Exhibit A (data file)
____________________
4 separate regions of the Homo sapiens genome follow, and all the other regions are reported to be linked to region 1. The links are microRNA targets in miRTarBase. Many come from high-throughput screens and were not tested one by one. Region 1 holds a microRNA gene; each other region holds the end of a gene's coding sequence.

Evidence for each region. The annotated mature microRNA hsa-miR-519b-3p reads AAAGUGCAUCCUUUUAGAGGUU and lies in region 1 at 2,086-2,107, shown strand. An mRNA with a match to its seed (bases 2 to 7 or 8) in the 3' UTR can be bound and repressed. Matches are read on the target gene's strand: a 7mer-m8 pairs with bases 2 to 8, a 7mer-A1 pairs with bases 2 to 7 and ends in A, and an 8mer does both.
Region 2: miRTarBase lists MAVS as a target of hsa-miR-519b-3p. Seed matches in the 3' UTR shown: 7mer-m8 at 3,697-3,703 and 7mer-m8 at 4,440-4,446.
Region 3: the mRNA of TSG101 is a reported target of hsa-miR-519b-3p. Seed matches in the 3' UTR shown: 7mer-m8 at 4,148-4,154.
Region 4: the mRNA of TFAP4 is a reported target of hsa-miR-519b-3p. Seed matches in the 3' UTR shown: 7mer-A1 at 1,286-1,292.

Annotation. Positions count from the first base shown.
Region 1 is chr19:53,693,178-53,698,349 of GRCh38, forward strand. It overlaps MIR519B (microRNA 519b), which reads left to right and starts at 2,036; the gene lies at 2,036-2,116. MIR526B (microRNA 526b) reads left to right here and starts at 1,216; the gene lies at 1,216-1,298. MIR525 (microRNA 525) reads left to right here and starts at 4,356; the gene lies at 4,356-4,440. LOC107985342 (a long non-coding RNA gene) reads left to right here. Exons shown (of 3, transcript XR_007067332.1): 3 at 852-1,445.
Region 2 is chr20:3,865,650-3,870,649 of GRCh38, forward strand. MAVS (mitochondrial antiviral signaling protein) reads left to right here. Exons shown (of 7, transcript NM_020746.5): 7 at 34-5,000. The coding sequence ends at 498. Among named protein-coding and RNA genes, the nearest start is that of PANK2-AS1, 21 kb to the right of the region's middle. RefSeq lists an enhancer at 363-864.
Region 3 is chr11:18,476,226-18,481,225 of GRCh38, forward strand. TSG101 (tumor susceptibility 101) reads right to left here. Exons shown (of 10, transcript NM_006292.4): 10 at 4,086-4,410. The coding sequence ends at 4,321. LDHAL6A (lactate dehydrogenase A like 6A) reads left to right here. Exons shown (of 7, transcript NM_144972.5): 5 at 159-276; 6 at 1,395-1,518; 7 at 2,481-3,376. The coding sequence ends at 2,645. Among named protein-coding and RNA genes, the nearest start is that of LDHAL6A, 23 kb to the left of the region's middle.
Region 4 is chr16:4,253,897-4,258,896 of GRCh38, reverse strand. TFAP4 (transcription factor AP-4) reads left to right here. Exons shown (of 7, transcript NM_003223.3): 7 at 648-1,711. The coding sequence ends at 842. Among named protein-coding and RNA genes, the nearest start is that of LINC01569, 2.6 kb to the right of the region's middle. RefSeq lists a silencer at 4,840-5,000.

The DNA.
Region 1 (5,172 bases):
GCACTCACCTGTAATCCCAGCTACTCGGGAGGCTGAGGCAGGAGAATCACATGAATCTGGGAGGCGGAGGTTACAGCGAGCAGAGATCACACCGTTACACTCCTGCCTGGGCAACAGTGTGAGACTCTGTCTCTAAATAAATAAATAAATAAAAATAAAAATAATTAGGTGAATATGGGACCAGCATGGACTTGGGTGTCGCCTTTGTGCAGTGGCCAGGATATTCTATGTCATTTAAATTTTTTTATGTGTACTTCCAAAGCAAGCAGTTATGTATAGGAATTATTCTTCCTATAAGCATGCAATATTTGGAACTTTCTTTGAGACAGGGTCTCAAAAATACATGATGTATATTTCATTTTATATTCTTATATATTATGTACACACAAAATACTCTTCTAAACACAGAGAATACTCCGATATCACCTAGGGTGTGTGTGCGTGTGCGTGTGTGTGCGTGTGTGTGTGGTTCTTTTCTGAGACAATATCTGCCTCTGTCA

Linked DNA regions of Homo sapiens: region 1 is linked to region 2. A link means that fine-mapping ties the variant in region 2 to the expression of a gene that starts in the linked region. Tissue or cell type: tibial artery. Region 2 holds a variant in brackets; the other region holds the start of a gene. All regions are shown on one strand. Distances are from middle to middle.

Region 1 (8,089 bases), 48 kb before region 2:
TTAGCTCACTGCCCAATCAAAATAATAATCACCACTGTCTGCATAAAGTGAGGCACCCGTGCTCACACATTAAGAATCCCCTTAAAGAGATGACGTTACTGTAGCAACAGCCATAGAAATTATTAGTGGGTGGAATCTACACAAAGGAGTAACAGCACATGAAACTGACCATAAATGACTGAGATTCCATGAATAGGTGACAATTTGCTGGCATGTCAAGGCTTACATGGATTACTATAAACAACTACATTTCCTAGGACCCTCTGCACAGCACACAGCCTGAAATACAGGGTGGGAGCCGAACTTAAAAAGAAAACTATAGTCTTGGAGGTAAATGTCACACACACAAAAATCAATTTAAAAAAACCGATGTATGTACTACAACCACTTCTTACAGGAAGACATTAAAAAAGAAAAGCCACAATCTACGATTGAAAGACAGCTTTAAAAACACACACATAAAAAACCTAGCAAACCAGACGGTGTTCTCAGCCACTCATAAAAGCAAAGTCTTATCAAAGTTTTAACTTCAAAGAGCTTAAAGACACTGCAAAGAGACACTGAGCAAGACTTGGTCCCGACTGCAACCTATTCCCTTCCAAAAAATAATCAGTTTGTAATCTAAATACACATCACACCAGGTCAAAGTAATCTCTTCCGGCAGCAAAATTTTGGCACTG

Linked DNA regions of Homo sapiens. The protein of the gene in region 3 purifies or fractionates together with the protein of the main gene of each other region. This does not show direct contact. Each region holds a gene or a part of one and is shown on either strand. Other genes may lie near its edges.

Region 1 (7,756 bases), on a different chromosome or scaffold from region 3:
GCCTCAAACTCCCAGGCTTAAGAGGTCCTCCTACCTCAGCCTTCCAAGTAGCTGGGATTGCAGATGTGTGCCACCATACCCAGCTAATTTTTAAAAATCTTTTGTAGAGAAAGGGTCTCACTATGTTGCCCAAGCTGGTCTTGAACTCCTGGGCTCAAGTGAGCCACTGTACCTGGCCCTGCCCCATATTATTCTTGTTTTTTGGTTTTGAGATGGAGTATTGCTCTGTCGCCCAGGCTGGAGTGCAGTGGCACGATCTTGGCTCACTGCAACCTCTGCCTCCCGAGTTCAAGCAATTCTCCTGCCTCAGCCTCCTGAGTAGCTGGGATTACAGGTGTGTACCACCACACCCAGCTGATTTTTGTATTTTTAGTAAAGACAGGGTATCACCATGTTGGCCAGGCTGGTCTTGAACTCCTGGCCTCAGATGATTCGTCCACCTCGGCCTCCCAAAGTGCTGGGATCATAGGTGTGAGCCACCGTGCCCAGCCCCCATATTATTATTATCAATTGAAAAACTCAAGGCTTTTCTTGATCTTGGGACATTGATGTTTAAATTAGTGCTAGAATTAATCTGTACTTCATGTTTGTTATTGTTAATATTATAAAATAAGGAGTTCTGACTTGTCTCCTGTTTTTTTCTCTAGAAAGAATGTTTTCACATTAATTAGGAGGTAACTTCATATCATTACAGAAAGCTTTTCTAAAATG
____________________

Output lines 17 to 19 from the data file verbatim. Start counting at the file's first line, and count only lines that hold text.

Linked DNA regions of Homo sapiens. The protein of the gene in region 3 purifies or fractionates together with the protein of the main gene of each other region. This does not show direct contact. Each region holds a gene or a part of one and is shown on either strand. Other genes may lie near its edges.

Region 1 (7,756 bases), on a different chromosome or scaffold from region 3:
GCCTCAAACTCCCAGGCTTAAGAGGTCCTCCTACCTCAGCCTTCCAAGTAGCTGGGATTGCAGATGTGTGCCACCATACCCAGCTAATTTTTAAAAATCTTTTGTAGAGAAAGGGTCTCACTATGTTGCCCAAGCTGGTCTTGAACTCCTGGGCTCAAGTGAGCCACTGTACCTGGCCCTGCCCCATATTATTCTTGTTTTTTGGTTTTGAGATGGAGTATTGCTCTGTCGCCCAGGCTGGAGTGCAGTGGCACGATCTTGGCTCACTGCAACCTCTGCCTCCCGAGTTCAAGCAATTCTCCTGCCTCAGCCTCCTGAGTAGCTGGGATTACAGGTGTGTACCACCACACCCAGCTGATTTTTGTATTTTTAGTAAAGACAGGGTATCACCATGTTGGCCAGGCTGGTCTTGAACTCCTGGCCTCAGATGATTCGTCCACCTCGGCCTCCCAAAGTGCTGGGATCATAGGTGTGAGCCACCGTGCCCAGCCCCCATATTATTATTATCAATTGAAAAACTCAAGGCTTTTCTTGATCTTGGGACATTGATGTTTAAATTAGTGCTAGAATTAATCTGTACTTCATGTTTGTTATTGTTAATATTATAAAATAAGGAGTTCTGACTTGTCTCCTGTTTTTTTCTCTAGAAAGAATGTTTTCACATTAATTAGGAGGTAACTTCATATCATTACAGAAAGCTTTTCTAAAATG